Nicholas Nickleby

Nicholas Nickleby

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If the idea of sitting through a two-hour-plus film adaptation of Charles Dickens’s Nicholas Nickleby scares the living PBS out of you, fret not. Douglas McGrath’s latest may lack the lyricism of David Lean’s Oliver Twist and Great Expectations but Nicholas Nickleby may just be the funniest Dickens film ever mounted for the screen. McGrath co-wrote Bullets Over Broadway and appeared in four films by Woody Allen, whose influence is all over the catty dialogue heard here. It’s no surprise then that Nicholas Nickleby plays out like one deliriously long gay joke. When Nicholas’s father dies, he and his family implore Uncle Ralph Nickleby (Christopher Plummer) for help. The malicious old goat forces Kate Nickleby (Romola Garai) to repeatedly rub shoulders with horny old men and sends Nicholas to work as a professor in Wackford Squeers’s Dotheboys Hall (pronounced “Do the Boys” by the disgusting one-eyed Squeers, played by the amazing Jim Broadbent). Nicholas saves a half-naked Smike (Jamie Bell) from the wrath of Squeers and his wife (Juliet Stevenson), leaves Dotheboys Hall with Bell’s mini Quasimodo and joins an acting troupe manned by Nathan Lane’s Vincent Crummles and his gay husband (Barry Humphries). McGrath fabulously fashions an unlikely daisy wheel sketch comedy out of Dickens’s otherwise morose source material. McGrath directs with charming symmetry and evokes a delightful Tweedle Dee/Tweedle Dum relationship between the Cheeryble lawyer brothers played by Timothy Spall and Gerard Horan. Plummer, Broadbent and Tom Courtenay have a blast playing the film’s Dickensian horrors for laughs. To make Dickens sound funny is no small feat but in so doing McGrath makes the material’s “family values” that much easier to swallow.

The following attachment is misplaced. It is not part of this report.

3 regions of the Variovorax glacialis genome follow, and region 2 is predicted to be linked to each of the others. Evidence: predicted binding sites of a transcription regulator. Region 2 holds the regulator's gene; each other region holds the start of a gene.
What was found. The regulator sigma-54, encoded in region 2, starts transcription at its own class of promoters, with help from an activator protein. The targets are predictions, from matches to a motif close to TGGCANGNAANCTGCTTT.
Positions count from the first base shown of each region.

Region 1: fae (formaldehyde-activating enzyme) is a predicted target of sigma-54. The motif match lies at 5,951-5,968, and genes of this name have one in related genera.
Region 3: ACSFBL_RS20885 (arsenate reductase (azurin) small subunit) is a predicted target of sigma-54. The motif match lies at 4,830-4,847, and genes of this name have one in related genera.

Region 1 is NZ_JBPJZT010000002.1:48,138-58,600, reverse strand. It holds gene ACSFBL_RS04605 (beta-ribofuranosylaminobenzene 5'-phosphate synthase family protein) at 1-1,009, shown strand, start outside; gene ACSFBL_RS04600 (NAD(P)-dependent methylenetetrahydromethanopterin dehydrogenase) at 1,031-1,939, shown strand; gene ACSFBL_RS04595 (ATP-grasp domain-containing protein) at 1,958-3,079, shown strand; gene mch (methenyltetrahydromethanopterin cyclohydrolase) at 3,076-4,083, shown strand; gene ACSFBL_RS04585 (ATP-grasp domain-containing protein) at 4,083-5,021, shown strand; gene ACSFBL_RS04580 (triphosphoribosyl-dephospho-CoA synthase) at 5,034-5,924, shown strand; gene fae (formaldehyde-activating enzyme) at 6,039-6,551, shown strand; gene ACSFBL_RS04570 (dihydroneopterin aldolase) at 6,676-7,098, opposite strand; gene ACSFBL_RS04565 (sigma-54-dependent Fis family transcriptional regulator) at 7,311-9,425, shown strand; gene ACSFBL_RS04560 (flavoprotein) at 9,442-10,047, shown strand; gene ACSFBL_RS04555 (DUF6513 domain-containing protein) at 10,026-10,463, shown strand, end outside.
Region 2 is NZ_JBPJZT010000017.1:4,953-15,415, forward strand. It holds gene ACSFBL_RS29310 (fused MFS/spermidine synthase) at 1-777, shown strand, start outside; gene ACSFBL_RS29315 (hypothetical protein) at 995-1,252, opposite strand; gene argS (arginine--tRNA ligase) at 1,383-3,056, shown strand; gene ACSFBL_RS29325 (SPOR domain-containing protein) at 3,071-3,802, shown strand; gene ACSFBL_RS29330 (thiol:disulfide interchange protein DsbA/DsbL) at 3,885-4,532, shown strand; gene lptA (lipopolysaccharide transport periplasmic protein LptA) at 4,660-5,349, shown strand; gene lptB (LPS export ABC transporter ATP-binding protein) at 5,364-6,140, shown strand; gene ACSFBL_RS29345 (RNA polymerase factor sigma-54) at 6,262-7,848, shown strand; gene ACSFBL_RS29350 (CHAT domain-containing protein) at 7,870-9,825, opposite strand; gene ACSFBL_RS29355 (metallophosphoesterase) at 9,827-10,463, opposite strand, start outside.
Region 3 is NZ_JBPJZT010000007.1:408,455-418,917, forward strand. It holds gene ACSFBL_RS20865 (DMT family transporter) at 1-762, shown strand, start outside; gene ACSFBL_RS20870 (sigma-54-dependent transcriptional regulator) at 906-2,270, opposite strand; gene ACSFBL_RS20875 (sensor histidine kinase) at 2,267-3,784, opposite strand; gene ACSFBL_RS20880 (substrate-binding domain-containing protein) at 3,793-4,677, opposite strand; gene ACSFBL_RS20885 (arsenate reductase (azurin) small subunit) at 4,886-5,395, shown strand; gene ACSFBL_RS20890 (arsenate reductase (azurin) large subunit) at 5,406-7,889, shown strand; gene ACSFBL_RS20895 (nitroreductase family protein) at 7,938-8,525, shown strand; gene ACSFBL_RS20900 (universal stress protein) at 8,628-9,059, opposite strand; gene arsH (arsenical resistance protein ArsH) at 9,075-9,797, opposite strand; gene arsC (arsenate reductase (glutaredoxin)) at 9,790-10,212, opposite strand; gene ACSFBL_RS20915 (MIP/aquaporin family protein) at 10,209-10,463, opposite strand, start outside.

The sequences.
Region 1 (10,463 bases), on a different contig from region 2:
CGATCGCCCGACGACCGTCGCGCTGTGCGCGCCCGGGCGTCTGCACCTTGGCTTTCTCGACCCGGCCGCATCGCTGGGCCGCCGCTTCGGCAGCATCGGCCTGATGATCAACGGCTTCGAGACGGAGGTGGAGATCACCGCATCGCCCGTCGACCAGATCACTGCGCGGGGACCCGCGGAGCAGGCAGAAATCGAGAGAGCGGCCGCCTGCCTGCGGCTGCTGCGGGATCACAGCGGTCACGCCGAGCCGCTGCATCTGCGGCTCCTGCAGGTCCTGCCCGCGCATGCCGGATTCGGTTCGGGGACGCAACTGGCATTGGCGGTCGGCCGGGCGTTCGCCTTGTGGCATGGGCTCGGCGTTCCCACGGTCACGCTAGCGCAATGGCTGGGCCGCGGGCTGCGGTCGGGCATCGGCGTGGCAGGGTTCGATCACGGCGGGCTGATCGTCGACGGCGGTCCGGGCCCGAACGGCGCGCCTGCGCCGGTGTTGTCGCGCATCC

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Distributor
United Artists
Runtime
132 min
Rating
PG
Year
2002
Director
Douglas McGrath
Screenwriter
Douglas McGrath
Cast
Charlie Hunnam, Jamie Bell, Nathan Lane, Christopher Plummer, Jim Broadbent, Anne Hathaway, Roger Ashton-Griffiths, Timothy Spall